The past decade has been the warmest on record, and 2010 is on pace to finish as one of the three warmest years since records began in 1850, the World Meteorological Organization said Thursday.
The year's not over, but the planet is on pace to exceed the previous two warmest periods from January to October recorded, which occurred in 1998 and 2005. The temperature for this year is about 0.55 Celsius (0.99 degrees Fahrenheit) above the 1961 to 1990 average, the WMO said, though the final figures for 2010 will not be determined until November and December data are analyzed in early 2011.
Surface air temperatures over land were "above normal" for most areas of the world. The figures represent the global average; of course, regions of the world are experiencing that differently, the WMO notes:
Recent warming has been especially strong in Africa, parts of Asia, and parts of the Arctic; the Saharan/Arabian, East African, Central Asian and Greenland/Arctic Canada sub-regions have all had 2001-10 temperatures 1.2 to 1.4°C above the long-term average, and 0.7°C to 0.9°C warmer than any previous decade.
The latest figures come as world leaders are negotiating plans to deal with climate change—both how to cut planet-warming emissions and how to plan for the changes we're already seeing. Leaders agreed at last year's United Nations Framework Convention on Climate Change Summit to a goal of limiting warming to 2 degrees Celsius (3.6 degrees Fahrenheit). But as the WMO's latest numbers affirm, changes are already taking place. Recent studies have indicated that, without major emissions cuts, the world could see an average of 4 degree Celsius increase as soon as the 2060s.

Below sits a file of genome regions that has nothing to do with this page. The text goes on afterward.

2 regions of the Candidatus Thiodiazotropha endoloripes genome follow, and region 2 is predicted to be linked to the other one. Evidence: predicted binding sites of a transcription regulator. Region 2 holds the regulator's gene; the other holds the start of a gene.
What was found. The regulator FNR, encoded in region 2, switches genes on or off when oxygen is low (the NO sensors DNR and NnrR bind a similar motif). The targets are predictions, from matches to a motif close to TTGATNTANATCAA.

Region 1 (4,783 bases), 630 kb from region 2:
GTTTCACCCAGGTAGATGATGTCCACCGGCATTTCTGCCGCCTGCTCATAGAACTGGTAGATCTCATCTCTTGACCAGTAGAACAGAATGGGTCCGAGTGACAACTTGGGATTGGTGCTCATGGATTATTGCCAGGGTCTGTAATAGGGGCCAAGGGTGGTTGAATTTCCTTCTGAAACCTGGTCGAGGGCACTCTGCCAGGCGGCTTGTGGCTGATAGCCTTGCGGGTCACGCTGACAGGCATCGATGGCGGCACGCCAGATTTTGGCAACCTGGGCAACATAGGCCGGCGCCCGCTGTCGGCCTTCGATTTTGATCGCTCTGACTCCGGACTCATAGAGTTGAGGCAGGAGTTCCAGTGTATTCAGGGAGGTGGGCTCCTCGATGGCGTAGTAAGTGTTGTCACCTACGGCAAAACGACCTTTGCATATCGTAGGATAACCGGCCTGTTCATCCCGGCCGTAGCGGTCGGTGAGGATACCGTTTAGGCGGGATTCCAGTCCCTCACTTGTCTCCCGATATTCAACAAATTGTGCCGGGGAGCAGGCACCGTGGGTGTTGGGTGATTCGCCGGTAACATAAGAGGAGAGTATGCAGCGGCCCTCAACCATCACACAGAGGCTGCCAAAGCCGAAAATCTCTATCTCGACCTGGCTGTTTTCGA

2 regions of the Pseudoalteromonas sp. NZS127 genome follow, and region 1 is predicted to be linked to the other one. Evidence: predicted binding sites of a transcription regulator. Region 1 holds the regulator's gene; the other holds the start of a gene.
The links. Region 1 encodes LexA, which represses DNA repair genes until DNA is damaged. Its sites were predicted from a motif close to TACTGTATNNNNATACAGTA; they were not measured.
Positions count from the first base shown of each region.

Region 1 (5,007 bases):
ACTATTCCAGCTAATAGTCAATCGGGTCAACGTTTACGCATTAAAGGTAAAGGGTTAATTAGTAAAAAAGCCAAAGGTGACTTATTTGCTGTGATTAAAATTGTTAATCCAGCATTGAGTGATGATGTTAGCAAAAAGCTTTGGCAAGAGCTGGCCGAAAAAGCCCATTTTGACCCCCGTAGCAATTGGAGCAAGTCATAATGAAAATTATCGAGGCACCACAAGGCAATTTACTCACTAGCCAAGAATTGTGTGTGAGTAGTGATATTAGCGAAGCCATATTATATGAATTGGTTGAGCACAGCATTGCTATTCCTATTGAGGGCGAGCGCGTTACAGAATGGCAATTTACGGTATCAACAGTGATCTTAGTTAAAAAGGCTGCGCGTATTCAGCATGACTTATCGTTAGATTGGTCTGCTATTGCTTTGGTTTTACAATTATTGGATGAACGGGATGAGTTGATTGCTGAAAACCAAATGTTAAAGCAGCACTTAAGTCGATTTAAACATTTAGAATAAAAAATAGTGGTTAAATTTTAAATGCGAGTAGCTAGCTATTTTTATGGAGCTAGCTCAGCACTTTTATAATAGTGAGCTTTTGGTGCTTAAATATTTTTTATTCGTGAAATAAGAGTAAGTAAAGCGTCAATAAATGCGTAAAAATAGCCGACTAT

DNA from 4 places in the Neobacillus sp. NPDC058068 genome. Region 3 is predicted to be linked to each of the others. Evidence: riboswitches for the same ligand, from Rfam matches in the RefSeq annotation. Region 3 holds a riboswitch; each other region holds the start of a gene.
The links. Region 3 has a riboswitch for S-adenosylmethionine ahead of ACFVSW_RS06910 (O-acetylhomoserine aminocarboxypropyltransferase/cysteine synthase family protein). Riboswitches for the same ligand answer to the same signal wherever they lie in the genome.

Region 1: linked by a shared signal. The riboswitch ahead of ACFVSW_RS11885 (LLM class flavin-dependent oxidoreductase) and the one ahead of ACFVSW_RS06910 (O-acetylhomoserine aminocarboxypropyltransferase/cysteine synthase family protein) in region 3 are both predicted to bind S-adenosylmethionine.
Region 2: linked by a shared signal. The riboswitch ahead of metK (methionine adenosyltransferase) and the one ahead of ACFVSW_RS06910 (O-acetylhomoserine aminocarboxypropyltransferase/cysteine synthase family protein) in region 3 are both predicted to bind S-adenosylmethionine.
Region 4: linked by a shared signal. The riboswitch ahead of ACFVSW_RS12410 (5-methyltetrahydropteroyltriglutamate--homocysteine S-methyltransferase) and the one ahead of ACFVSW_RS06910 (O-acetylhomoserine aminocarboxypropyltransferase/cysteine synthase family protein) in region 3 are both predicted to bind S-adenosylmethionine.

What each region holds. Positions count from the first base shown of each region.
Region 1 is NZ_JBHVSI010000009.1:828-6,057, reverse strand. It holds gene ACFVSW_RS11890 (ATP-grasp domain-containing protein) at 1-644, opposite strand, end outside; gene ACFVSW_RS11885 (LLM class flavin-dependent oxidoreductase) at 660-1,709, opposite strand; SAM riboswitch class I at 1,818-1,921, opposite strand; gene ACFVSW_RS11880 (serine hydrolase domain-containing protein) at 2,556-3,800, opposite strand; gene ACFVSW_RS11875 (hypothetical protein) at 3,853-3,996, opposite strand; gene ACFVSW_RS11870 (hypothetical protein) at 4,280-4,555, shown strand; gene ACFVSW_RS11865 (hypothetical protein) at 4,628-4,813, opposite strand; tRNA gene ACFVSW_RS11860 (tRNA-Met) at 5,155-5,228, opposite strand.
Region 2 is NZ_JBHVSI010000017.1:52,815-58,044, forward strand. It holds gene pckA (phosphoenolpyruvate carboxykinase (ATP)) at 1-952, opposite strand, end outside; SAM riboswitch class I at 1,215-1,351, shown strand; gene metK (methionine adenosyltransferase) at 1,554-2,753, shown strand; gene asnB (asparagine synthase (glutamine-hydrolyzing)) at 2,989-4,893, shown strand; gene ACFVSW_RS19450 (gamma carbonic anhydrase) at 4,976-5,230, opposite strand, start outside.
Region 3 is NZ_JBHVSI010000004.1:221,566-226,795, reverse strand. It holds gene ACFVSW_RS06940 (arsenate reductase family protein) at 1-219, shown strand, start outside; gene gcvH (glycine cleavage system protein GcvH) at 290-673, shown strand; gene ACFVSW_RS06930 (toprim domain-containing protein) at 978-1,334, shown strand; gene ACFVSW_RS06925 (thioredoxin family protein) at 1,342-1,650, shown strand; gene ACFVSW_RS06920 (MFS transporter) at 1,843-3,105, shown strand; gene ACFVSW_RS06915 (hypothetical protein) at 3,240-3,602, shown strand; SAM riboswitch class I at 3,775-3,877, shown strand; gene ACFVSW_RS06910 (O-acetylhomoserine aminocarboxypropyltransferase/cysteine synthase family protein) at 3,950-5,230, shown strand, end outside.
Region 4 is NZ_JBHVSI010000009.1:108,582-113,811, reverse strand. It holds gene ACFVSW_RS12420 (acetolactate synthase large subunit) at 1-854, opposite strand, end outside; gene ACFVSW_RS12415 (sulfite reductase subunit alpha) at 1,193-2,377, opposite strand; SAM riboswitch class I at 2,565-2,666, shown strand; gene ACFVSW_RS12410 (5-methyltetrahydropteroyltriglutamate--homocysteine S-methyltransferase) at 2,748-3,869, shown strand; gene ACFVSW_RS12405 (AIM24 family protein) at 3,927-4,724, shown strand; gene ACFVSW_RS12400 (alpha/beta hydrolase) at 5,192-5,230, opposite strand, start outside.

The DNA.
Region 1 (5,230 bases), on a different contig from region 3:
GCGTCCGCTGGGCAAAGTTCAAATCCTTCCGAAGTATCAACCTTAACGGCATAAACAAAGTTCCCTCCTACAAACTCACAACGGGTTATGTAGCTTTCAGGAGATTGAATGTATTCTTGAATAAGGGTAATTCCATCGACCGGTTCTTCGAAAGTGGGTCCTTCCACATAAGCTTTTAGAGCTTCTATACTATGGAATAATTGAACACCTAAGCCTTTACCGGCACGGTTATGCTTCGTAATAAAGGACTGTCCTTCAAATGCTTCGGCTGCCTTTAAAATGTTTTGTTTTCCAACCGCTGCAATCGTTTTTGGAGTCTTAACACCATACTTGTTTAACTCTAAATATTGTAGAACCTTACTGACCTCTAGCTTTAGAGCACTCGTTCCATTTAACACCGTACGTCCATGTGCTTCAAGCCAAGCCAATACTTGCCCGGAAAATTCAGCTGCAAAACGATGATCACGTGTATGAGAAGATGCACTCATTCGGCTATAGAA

The impacts of that warming are already becoming clear. In the first nine months of 2010, 21,000 people around the world died as a result of extreme climate-related events like major storms, heat waves, and flooding. That's more than double the number in 2009, according to a report compiled by Oxfam International, a humanitarian group. The report points to fires in Russia, record summer heat waves around the world, and massive flooding in Pakistan. In total, there were 725 extreme weather events. A few they list: The highest temperature on record in Asia was reached in Pakistan this year—53.7 degrees Celsius, or 129 degrees Fahrenheit. Flooding in China affected 140 million people, while drought affected 51 million. And floods in Pakistan affected 20 percent of the country, killing 2,000 and causing an estimated $9.7 billion in damage, the group said.
Oxfam includes the caveat that it's difficult to attribute individual weather events to climate change—but notes that scientists predict that extreme weather events "will become more frequent and severe" due to climate change. But the group points to the events, and today's update from the WMO, as evidence of the need for countries gathered in Cancun to commit to cutting emissions, and investing in adaptation strategies to help countries prepare for impacts like extreme weather.
"These findings support what millions of poor people around the world on the frontline of climate change already know: that the climate is changing," said Oxfam policy adviser Barry Coates.